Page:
Last night I was watching Mad Men. It's a terrific show for characters and character driven stories. But when I first started watching Mad Men, I had to put it down for a few weeks. I couldn't keep watching it because the people in that show are awful, terrible people. I could see how well written they were, but they were all despicable.

I was thinking about it again last night and how different they were than the characters I've written, or wanted to write about. For the past week, I've been writing about Alisha. And I've been writing the people in her life as flawed, but understandable. They're just people, and they have flaws, like anyone else.

When I look at Peter Campbell or Peggy Olsen, they're decisions and responses to situations can be seen. Peter doesn't like it when people are better than him. Peggy can't stand to see someone else succeed easily at something she does easily. And so their responses follow that path. It makes sense as a flawed people.

But all of their actions are completely terrible. They seek out to hurt and undermine other people. They can't ever be happy for someone else's success. When they're mad at someone, they really try to hurt them. And I don't understand it. Why are they acting like that? Why can't they be good people for one damn episode?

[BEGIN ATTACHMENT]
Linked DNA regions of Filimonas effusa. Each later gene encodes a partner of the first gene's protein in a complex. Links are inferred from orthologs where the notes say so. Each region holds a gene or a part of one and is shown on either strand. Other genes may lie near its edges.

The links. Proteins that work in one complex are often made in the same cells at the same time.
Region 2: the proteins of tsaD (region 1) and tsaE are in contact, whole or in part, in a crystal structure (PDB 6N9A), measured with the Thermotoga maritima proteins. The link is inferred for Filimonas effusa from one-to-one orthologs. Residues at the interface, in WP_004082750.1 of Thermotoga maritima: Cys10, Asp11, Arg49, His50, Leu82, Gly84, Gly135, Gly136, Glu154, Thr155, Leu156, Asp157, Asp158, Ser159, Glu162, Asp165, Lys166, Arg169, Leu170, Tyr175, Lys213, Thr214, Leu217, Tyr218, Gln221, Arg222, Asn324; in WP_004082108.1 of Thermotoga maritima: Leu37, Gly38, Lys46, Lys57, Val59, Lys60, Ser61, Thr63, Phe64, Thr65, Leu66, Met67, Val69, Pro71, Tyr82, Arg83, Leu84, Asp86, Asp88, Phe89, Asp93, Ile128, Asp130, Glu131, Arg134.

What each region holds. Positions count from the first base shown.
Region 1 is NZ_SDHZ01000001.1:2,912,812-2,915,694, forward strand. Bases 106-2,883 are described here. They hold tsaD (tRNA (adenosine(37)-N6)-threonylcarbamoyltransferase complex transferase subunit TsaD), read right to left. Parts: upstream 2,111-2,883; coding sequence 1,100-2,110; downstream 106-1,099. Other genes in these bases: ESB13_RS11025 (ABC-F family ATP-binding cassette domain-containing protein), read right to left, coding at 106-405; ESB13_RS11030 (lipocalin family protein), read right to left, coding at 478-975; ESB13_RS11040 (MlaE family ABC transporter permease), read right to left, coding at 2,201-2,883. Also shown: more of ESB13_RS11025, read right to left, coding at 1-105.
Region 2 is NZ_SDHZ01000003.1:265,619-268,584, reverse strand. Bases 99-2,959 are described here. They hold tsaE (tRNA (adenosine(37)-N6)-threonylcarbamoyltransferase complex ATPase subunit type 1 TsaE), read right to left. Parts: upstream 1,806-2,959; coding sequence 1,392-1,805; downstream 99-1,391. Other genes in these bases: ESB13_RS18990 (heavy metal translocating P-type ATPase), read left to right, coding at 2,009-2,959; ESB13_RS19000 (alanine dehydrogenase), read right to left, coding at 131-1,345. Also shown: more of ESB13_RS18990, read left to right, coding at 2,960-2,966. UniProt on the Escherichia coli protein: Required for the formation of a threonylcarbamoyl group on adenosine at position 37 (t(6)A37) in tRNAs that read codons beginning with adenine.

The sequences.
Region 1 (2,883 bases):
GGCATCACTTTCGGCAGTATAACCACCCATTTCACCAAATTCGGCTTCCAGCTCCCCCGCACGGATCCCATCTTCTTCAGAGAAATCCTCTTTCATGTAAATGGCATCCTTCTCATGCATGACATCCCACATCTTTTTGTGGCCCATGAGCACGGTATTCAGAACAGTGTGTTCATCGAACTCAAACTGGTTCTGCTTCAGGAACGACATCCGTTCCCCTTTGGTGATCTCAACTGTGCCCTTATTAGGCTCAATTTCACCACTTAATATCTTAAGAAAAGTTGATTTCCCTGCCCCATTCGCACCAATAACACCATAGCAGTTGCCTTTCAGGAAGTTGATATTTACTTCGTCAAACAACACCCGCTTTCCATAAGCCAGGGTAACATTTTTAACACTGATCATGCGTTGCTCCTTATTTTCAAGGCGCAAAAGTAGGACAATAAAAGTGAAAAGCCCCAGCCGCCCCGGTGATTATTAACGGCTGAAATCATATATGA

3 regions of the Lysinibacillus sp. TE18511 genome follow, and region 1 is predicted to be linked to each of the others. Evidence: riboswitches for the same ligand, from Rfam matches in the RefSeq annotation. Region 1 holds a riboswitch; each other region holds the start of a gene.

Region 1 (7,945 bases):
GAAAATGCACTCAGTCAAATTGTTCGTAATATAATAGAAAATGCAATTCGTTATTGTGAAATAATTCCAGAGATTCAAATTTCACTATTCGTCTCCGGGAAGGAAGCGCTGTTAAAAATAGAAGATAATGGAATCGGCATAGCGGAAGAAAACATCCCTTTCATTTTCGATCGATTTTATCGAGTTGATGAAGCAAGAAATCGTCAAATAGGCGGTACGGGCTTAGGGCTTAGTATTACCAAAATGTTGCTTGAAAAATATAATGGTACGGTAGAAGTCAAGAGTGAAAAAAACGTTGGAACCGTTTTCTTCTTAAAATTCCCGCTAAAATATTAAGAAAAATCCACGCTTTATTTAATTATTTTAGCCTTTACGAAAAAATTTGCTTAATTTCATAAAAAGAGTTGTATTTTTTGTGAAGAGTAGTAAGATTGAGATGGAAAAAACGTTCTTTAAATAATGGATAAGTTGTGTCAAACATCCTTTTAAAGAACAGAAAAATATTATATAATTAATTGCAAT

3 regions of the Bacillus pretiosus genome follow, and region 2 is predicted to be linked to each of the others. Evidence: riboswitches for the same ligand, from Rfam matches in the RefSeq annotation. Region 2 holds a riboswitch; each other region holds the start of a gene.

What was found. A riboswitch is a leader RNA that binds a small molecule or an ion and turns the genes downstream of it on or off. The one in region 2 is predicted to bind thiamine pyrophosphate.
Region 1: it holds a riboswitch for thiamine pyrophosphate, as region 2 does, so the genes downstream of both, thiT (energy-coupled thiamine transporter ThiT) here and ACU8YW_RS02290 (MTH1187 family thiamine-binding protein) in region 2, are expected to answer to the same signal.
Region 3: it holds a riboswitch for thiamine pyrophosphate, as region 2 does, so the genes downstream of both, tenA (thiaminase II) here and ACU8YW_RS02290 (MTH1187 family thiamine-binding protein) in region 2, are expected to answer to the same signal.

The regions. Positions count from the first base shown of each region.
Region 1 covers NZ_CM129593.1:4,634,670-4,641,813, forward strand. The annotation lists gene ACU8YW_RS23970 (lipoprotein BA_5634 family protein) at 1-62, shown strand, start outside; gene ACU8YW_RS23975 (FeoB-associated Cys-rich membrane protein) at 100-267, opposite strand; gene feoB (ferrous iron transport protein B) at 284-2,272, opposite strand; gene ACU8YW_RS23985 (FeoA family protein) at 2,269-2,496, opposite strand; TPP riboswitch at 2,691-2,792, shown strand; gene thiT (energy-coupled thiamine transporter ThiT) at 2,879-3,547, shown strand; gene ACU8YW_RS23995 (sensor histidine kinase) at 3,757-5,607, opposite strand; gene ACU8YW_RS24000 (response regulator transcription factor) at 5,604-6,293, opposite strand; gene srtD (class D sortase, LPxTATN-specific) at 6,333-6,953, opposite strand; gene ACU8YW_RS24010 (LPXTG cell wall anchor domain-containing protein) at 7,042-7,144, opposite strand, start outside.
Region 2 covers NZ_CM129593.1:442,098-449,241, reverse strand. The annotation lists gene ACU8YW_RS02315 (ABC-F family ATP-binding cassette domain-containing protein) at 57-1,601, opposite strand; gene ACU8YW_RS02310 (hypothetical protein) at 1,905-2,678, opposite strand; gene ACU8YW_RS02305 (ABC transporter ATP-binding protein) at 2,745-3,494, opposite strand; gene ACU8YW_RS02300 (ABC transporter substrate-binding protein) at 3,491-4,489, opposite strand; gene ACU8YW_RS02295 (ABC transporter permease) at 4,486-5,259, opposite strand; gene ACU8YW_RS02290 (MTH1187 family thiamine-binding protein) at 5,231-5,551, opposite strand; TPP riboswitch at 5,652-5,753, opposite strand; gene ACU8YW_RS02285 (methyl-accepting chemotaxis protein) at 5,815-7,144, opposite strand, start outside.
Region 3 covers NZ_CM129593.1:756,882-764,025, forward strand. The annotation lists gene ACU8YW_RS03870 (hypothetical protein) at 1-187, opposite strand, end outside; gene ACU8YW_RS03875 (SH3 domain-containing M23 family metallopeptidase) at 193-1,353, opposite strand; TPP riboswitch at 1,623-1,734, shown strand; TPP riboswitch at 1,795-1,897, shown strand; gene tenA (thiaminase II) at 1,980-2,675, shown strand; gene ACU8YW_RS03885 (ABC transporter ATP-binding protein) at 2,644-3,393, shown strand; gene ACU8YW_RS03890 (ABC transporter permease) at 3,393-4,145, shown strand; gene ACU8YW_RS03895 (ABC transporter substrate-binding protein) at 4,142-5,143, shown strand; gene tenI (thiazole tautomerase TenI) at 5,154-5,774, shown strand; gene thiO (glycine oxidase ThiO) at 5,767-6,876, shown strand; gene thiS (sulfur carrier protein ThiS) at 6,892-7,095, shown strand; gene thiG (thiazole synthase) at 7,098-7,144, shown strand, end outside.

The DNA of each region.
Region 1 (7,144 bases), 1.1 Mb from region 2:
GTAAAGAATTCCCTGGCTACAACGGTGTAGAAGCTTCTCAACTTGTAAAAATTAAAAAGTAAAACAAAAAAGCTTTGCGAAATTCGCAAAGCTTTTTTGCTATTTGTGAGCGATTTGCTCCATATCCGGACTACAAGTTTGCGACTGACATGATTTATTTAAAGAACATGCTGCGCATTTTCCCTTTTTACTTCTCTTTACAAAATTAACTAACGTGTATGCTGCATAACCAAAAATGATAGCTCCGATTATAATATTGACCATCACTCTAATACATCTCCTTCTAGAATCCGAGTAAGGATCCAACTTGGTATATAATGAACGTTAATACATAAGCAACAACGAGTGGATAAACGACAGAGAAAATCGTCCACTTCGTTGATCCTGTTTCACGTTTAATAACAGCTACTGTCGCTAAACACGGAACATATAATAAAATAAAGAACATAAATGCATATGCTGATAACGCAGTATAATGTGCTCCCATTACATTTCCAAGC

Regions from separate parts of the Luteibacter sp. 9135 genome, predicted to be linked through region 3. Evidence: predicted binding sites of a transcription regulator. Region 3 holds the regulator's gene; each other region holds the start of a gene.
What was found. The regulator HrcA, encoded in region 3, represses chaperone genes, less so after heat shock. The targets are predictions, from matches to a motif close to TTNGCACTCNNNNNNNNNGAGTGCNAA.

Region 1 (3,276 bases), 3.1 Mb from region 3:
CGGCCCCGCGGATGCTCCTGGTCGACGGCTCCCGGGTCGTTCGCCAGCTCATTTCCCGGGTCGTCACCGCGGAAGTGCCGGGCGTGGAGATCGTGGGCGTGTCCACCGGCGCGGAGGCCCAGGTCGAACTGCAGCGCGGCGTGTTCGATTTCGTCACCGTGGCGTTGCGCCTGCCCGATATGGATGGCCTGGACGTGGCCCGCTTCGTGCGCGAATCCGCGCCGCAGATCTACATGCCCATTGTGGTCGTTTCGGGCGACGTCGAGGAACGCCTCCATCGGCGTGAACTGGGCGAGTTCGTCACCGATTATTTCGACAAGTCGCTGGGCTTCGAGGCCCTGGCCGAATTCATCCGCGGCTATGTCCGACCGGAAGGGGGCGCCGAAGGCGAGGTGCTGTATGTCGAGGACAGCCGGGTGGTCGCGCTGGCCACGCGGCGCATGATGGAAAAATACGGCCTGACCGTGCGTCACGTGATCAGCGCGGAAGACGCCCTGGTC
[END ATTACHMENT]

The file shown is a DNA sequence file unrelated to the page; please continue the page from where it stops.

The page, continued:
It reminded me from a line out of Babette. Ross says something like "The characters are all flawed like people in real life. You can't sympathize with anyone."

And I try to connect all these things.

I can sympathize with people in real life. There are some people I really don't like, because of personality traits or the things they say, but I think that there's something good about them. When I was a young boy, I once swore that I would only hate one person. That there was no one else I could've hated more than him. Since that time, I've been trying not to feel so strongly about someone else.

So it makes me think if maybe I'm not seeing the big picture, or enough of the picture. Are there really people like that? People that I can't stand at all. People who have no redeemable qualities outside of the interaction I have with them.

In the Perks of Being a Wallflower, Mary Elizabeth is kind of annoying, but she isn't a bad person. She's silly, but I don't hate her character. She exists and I'm okay with that.

In Mad Men, Peter is the worst kind of person. He doesn't love anyone. He spits venom. And maybe he exists and I just don't want him to.

What it comes down to is how I decide to write people. As of today, I'm incapable of putting down Peter Campbell to writing. I don't want to write about someone I can't relate to. I want them to have a human quality, something that resonates.